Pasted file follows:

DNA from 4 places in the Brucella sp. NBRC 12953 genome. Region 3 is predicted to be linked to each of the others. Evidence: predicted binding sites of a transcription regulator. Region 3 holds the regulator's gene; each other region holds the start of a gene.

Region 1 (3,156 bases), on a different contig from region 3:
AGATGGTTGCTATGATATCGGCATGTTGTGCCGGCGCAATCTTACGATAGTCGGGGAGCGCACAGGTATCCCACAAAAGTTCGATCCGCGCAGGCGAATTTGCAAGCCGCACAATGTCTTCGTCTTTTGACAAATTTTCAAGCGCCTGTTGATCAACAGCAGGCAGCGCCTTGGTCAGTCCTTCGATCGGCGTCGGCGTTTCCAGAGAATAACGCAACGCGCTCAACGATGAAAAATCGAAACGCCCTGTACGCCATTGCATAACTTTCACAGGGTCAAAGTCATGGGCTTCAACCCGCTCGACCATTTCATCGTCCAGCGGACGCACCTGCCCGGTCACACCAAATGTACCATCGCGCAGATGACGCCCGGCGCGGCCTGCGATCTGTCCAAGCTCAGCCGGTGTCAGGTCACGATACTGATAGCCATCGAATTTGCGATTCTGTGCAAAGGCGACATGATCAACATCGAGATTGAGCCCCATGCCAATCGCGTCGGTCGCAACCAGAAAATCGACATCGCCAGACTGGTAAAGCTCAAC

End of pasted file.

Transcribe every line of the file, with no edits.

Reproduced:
DNA from 4 places in the Brucella sp. NBRC 12953 genome. Region 3 is predicted to be linked to each of the others. Evidence: predicted binding sites of a transcription regulator. Region 3 holds the regulator's gene; each other region holds the start of a gene.

Region 1 (3,156 bases), on a different contig from region 3:
AGATGGTTGCTATGATATCGGCATGTTGTGCCGGCGCAATCTTACGATAGTCGGGGAGCGCACAGGTATCCCACAAAAGTTCGATCCGCGCAGGCGAATTTGCAAGCCGCACAATGTCTTCGTCTTTTGACAAATTTTCAAGCGCCTGTTGATCAACAGCAGGCAGCGCCTTGGTCAGTCCTTCGATCGGCGTCGGCGTTTCCAGAGAATAACGCAACGCGCTCAACGATGAAAAATCGAAACGCCCTGTACGCCATTGCATAACTTTCACAGGGTCAAAGTCATGGGCTTCAACCCGCTCGACCATTTCATCGTCCAGCGGACGCACCTGCCCGGTCACACCAAATGTACCATCGCGCAGATGACGCCCGGCGCGGCCTGCGATCTGTCCAAGCTCAGCCGGTGTCAGGTCACGATACTGATAGCCATCGAATTTGCGATTCTGTGCAAAGGCGACATGATCAACATCGAGATTGAGCCCCATGCCAATCGCGTCGGTCGCAACCAGAAAATCGACATCGCCAGACTGGTAAAGCTCAAC